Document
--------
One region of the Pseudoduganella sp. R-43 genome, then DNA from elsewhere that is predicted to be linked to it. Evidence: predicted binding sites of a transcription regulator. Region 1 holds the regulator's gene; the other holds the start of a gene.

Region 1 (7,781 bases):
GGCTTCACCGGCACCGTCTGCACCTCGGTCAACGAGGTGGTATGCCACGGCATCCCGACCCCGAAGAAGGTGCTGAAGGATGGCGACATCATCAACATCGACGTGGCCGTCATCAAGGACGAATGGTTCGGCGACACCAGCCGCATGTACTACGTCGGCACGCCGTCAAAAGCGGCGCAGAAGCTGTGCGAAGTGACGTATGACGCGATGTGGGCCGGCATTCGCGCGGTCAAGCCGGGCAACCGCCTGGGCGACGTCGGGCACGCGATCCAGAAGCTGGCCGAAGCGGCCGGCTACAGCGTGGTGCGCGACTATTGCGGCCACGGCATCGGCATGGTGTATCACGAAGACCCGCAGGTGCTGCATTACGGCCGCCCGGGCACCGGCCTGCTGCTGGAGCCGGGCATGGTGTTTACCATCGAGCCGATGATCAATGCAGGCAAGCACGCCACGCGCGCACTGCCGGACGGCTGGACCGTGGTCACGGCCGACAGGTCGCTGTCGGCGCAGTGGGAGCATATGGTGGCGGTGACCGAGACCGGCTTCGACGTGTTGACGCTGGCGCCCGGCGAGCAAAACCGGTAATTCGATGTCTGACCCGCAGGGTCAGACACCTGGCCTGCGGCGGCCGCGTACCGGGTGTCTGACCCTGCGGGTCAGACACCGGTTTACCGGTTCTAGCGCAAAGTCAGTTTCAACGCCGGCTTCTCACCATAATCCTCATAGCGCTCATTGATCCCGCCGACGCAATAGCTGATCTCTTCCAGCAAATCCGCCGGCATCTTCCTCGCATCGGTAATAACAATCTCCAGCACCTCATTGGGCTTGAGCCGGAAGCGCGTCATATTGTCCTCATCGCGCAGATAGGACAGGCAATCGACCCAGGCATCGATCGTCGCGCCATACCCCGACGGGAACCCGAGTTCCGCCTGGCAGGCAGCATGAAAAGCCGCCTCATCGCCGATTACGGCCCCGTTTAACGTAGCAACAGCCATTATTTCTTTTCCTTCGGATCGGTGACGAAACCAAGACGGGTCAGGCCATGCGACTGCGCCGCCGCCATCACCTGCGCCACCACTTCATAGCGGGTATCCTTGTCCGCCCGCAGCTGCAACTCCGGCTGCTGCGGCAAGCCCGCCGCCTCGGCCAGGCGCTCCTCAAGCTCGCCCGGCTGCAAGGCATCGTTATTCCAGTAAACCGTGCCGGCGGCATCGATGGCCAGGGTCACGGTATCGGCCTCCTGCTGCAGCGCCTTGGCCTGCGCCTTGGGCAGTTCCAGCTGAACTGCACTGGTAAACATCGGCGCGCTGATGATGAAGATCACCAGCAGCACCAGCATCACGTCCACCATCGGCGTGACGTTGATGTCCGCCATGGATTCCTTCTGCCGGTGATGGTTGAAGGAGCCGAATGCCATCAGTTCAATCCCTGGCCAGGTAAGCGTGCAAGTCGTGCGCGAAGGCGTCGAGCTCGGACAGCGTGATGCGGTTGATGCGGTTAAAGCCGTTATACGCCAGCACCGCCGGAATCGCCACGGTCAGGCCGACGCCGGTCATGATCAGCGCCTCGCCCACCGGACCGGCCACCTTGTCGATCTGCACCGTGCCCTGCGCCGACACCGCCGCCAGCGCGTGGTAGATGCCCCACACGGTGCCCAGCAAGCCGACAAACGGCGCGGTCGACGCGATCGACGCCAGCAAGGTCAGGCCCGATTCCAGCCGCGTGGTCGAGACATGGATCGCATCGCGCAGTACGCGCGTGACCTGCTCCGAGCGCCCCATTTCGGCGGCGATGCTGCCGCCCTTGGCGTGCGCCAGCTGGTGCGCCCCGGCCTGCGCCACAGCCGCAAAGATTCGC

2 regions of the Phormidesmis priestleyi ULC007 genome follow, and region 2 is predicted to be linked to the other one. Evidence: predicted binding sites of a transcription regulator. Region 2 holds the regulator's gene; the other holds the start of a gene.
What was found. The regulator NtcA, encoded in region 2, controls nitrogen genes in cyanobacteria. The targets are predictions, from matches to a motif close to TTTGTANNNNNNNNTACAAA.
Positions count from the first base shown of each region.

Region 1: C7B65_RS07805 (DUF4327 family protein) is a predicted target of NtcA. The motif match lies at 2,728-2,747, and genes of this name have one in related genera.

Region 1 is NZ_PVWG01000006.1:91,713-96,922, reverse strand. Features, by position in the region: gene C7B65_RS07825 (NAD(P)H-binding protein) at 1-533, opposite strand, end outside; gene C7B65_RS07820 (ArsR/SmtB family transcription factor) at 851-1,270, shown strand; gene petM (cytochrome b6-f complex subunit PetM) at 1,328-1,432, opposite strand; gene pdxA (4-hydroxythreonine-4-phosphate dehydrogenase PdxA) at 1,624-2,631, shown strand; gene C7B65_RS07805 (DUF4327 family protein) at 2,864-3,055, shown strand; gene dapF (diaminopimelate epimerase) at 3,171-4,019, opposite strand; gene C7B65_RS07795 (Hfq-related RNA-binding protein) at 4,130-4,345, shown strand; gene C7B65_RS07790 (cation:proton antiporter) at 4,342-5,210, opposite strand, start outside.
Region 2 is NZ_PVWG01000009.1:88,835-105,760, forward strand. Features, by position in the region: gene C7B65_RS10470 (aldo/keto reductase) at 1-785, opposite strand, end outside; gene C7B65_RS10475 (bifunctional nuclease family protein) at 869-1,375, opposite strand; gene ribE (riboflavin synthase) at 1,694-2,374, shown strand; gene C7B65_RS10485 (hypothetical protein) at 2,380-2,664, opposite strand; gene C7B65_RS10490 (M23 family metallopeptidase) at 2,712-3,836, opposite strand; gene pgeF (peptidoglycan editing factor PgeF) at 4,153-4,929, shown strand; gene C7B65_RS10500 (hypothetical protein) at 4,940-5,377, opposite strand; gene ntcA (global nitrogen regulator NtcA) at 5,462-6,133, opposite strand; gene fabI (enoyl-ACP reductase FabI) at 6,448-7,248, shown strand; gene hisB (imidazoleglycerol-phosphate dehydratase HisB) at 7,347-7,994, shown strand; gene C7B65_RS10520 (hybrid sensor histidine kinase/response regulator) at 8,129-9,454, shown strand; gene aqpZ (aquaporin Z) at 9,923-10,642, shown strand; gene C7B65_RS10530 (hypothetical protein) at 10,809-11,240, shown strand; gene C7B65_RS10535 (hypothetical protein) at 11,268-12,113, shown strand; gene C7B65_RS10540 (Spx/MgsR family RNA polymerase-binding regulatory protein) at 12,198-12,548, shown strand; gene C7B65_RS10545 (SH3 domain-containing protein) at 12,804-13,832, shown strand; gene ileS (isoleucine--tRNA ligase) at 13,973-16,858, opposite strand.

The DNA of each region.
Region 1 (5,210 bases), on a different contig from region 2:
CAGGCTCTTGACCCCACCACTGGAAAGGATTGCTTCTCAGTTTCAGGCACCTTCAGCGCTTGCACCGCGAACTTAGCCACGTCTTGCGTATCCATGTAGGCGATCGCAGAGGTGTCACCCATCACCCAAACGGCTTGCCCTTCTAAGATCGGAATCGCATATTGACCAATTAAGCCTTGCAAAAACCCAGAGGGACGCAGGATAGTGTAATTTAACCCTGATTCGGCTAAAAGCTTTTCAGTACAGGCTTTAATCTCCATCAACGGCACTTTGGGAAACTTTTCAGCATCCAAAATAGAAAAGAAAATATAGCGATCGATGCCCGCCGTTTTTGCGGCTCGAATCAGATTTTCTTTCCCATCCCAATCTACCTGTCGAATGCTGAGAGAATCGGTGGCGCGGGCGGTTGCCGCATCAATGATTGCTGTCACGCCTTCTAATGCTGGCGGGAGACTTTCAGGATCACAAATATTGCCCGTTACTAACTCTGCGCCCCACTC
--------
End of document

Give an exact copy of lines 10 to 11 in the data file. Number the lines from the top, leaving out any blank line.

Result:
The DNA of each region.
Region 1 (5,210 bases), on a different contig from region 2: